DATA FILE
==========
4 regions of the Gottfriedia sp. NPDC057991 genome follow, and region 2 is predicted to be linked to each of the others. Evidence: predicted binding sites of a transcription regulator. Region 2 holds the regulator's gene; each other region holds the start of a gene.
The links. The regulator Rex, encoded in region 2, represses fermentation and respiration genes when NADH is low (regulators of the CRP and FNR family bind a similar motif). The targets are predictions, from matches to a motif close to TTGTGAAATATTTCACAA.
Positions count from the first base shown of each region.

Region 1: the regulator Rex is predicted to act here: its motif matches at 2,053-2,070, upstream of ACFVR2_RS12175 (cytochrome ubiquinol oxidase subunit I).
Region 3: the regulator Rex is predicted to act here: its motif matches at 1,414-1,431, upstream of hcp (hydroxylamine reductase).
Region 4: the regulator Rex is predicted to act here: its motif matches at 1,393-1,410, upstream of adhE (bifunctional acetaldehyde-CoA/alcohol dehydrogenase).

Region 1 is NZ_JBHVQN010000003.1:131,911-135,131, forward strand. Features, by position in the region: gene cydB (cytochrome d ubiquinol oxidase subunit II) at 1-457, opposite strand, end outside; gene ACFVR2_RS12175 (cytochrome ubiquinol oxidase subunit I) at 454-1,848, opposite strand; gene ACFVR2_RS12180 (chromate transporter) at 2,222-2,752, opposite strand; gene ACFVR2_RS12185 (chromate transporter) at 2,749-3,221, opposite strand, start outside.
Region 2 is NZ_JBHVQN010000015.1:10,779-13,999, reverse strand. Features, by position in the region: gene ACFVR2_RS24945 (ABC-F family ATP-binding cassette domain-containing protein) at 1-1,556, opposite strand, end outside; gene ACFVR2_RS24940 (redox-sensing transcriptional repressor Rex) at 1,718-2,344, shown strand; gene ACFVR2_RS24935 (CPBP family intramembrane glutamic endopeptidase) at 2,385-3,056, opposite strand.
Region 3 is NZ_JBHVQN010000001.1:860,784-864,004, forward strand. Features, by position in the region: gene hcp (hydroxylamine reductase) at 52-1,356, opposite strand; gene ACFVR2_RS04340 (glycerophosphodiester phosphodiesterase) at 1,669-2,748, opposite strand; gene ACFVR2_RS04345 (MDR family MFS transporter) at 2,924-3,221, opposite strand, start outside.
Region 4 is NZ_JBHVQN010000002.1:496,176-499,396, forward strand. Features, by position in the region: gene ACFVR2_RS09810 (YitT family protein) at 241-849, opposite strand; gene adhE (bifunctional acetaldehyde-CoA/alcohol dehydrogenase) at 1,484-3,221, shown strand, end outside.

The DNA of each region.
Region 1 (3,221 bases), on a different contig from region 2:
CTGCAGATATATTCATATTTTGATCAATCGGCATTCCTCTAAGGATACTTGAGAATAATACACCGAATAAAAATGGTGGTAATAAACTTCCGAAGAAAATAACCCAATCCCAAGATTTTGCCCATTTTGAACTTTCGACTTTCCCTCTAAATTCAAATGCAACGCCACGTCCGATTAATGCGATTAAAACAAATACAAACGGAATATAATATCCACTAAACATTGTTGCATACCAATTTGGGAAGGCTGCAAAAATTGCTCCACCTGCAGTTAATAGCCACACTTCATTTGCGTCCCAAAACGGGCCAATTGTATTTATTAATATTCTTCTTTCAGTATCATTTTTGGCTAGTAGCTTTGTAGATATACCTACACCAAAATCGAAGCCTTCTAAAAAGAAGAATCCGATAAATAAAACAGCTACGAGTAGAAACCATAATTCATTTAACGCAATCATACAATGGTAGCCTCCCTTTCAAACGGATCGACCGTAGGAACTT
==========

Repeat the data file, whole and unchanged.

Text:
4 regions of the Gottfriedia sp. NPDC057991 genome follow, and region 2 is predicted to be linked to each of the others. Evidence: predicted binding sites of a transcription regulator. Region 2 holds the regulator's gene; each other region holds the start of a gene.
The links. The regulator Rex, encoded in region 2, represses fermentation and respiration genes when NADH is low (regulators of the CRP and FNR family bind a similar motif). The targets are predictions, from matches to a motif close to TTGTGAAATATTTCACAA.
Positions count from the first base shown of each region.

Region 1: the regulator Rex is predicted to act here: its motif matches at 2,053-2,070, upstream of ACFVR2_RS12175 (cytochrome ubiquinol oxidase subunit I).
Region 3: the regulator Rex is predicted to act here: its motif matches at 1,414-1,431, upstream of hcp (hydroxylamine reductase).
Region 4: the regulator Rex is predicted to act here: its motif matches at 1,393-1,410, upstream of adhE (bifunctional acetaldehyde-CoA/alcohol dehydrogenase).

Region 1 is NZ_JBHVQN010000003.1:131,911-135,131, forward strand. Features, by position in the region: gene cydB (cytochrome d ubiquinol oxidase subunit II) at 1-457, opposite strand, end outside; gene ACFVR2_RS12175 (cytochrome ubiquinol oxidase subunit I) at 454-1,848, opposite strand; gene ACFVR2_RS12180 (chromate transporter) at 2,222-2,752, opposite strand; gene ACFVR2_RS12185 (chromate transporter) at 2,749-3,221, opposite strand, start outside.
Region 2 is NZ_JBHVQN010000015.1:10,779-13,999, reverse strand. Features, by position in the region: gene ACFVR2_RS24945 (ABC-F family ATP-binding cassette domain-containing protein) at 1-1,556, opposite strand, end outside; gene ACFVR2_RS24940 (redox-sensing transcriptional repressor Rex) at 1,718-2,344, shown strand; gene ACFVR2_RS24935 (CPBP family intramembrane glutamic endopeptidase) at 2,385-3,056, opposite strand.
Region 3 is NZ_JBHVQN010000001.1:860,784-864,004, forward strand. Features, by position in the region: gene hcp (hydroxylamine reductase) at 52-1,356, opposite strand; gene ACFVR2_RS04340 (glycerophosphodiester phosphodiesterase) at 1,669-2,748, opposite strand; gene ACFVR2_RS04345 (MDR family MFS transporter) at 2,924-3,221, opposite strand, start outside.
Region 4 is NZ_JBHVQN010000002.1:496,176-499,396, forward strand. Features, by position in the region: gene ACFVR2_RS09810 (YitT family protein) at 241-849, opposite strand; gene adhE (bifunctional acetaldehyde-CoA/alcohol dehydrogenase) at 1,484-3,221, shown strand, end outside.

The DNA of each region.
Region 1 (3,221 bases), on a different contig from region 2:
CTGCAGATATATTCATATTTTGATCAATCGGCATTCCTCTAAGGATACTTGAGAATAATACACCGAATAAAAATGGTGGTAATAAACTTCCGAAGAAAATAACCCAATCCCAAGATTTTGCCCATTTTGAACTTTCGACTTTCCCTCTAAATTCAAATGCAACGCCACGTCCGATTAATGCGATTAAAACAAATACAAACGGAATATAATATCCACTAAACATTGTTGCATACCAATTTGGGAAGGCTGCAAAAATTGCTCCACCTGCAGTTAATAGCCACACTTCATTTGCGTCCCAAAACGGGCCAATTGTATTTATTAATATTCTTCTTTCAGTATCATTTTTGGCTAGTAGCTTTGTAGATATACCTACACCAAAATCGAAGCCTTCTAAAAAGAAGAATCCGATAAATAAAACAGCTACGAGTAGAAACCATAATTCATTTAACGCAATCATACAATGGTAGCCTCCCTTTCAAACGGATCGACCGTAGGAACTT